To Valve, Team Fortress 2 is more than just a wildly popular online shooter. It's the game that helped it survive the shifting trends that were taking place in the PC industry. Specifically, it helped Valve overcome the fact that it didn't have an MMO to call its very own.
"[When the game shipped], MMOs were the dominant story in the industry, and one concern we had was that we might not be able to survive if we didn?t build one," said Team Fortress 2 lead designer Robin Walker.
"We were starting to feel the same way about micro-transactions as we did initially about MMOs: that our company was at risk if we didn?t have internal experience and hard data on them." So TF2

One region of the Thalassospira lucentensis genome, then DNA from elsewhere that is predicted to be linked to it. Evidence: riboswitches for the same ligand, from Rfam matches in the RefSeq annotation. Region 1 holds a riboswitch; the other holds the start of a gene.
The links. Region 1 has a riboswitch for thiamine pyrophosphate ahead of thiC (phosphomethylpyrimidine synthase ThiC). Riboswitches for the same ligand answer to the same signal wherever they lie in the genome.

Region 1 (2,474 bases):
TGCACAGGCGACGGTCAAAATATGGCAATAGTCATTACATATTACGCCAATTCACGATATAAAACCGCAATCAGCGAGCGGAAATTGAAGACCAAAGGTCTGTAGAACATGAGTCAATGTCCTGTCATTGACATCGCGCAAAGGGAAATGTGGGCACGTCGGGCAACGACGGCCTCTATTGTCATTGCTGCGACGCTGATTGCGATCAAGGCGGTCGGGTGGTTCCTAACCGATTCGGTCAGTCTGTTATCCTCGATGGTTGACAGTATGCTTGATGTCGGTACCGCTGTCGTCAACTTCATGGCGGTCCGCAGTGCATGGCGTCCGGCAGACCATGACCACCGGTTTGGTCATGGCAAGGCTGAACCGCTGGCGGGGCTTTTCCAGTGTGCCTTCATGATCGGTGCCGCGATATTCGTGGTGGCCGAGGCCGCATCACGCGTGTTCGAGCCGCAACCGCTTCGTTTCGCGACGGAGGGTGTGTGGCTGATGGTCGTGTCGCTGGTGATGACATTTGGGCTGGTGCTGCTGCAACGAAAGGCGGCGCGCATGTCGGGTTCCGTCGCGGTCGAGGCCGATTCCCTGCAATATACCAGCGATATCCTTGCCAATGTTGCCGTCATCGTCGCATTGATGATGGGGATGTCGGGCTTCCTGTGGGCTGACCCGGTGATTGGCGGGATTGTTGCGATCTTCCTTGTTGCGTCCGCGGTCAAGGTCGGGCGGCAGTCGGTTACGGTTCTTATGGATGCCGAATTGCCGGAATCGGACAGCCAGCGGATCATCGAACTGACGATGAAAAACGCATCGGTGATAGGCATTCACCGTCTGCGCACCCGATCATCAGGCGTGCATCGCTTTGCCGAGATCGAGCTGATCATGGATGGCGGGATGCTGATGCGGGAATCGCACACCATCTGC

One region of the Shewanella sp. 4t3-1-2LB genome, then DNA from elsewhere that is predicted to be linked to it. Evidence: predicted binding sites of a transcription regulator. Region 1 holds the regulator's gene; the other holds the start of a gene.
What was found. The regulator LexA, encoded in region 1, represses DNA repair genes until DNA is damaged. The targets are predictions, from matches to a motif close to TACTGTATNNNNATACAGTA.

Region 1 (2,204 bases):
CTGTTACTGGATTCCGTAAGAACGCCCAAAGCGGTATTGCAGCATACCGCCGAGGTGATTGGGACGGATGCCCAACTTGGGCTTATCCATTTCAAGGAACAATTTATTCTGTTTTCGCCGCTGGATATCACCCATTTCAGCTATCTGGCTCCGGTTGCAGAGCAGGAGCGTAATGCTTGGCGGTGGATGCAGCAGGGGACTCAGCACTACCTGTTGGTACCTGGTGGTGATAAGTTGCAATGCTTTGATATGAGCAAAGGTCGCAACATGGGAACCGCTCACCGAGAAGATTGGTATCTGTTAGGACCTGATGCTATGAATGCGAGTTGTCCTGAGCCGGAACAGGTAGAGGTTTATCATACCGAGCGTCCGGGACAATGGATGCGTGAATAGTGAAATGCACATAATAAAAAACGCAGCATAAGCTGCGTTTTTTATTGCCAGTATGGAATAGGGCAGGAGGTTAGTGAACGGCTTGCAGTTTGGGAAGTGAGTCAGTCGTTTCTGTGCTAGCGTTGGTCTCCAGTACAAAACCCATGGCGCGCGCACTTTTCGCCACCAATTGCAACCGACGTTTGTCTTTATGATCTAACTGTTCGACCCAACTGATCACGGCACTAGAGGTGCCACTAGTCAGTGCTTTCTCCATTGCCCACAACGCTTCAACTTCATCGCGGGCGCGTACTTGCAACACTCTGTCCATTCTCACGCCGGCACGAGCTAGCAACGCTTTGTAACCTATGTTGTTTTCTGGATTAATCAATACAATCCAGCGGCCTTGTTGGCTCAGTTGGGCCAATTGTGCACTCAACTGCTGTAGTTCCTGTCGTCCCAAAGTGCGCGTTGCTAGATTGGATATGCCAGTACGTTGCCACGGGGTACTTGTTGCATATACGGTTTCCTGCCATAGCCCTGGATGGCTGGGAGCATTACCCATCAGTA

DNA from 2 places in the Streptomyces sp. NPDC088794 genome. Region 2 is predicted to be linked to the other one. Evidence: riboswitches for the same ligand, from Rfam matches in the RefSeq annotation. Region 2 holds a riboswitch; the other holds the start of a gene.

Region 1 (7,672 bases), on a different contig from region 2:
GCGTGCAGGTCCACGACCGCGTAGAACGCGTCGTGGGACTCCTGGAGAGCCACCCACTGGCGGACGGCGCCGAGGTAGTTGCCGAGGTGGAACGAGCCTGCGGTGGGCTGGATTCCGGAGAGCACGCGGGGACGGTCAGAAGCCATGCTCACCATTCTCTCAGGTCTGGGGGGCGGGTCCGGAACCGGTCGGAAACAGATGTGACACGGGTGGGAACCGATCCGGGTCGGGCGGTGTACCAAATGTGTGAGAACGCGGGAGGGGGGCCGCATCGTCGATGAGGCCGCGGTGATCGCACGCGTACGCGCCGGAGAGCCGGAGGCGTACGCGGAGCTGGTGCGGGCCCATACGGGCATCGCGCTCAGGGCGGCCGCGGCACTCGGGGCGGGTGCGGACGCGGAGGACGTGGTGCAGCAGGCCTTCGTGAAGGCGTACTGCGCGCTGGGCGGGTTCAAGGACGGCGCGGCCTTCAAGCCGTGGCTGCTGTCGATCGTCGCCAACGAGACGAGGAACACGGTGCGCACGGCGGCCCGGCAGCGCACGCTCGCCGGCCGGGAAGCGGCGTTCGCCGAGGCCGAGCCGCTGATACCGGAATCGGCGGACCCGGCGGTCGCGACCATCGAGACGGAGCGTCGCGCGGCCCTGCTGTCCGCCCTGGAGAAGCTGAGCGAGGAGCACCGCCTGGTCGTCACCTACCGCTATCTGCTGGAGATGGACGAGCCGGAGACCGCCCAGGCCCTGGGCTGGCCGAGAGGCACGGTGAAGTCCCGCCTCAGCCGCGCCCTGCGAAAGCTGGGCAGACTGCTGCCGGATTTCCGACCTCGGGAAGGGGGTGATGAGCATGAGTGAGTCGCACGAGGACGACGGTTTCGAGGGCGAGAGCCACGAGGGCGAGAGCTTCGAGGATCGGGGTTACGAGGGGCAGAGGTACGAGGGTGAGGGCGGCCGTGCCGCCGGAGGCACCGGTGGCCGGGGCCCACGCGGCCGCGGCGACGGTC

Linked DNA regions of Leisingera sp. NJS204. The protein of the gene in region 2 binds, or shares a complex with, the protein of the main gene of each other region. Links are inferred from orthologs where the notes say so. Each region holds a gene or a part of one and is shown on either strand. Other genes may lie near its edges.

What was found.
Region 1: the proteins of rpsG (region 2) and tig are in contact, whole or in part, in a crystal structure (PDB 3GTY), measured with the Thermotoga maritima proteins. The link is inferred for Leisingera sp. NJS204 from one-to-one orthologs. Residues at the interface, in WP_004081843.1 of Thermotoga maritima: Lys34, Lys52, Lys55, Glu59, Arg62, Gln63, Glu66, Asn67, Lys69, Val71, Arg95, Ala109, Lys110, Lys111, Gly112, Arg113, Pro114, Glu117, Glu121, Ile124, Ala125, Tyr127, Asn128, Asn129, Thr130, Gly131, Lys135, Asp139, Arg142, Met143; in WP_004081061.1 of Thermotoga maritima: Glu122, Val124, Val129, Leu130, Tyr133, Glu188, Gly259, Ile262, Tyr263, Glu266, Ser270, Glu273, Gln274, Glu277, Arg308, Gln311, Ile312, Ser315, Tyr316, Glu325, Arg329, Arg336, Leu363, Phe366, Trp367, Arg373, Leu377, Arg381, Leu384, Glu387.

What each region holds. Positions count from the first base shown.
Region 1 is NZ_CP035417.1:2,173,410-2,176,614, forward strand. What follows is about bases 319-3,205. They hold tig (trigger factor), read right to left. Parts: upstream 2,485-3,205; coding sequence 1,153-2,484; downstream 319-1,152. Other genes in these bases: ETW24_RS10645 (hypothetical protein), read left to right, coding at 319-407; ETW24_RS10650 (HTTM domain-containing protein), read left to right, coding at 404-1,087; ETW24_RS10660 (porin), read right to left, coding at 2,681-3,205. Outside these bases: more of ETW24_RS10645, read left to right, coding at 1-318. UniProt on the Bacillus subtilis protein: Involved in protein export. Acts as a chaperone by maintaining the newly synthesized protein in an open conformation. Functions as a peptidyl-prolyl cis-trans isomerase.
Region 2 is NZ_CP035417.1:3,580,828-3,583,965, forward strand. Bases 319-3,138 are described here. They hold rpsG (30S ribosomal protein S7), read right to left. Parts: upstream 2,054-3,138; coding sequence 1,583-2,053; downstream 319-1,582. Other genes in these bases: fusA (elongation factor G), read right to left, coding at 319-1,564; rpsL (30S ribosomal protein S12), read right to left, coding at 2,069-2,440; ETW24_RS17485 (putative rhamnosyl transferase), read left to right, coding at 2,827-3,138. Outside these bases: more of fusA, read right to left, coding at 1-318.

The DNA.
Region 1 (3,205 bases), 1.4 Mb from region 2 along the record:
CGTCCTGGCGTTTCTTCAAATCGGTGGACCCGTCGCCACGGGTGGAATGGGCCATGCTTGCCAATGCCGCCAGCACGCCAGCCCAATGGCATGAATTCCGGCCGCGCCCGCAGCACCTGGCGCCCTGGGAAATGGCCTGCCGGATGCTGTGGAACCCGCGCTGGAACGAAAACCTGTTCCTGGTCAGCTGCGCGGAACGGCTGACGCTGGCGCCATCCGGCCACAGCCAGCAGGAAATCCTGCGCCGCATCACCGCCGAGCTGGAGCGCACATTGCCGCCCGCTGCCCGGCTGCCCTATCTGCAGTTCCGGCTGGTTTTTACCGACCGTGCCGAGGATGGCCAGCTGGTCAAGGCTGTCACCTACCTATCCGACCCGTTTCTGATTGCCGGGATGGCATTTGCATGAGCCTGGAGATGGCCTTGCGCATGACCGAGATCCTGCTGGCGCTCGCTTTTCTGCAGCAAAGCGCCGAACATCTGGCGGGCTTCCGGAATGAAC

became the test-bed for these interesting new features - and for Valve, it all paid off quite nicely.
"In the end, TF2
has been ended up being one of the most useful tools we?ve ever built to reduce risk in our company?s future.? Walker added. ?The thought that if we hadn?t done it, we?d be here today without any data or experience with service based monetization strategies is quite terrifying."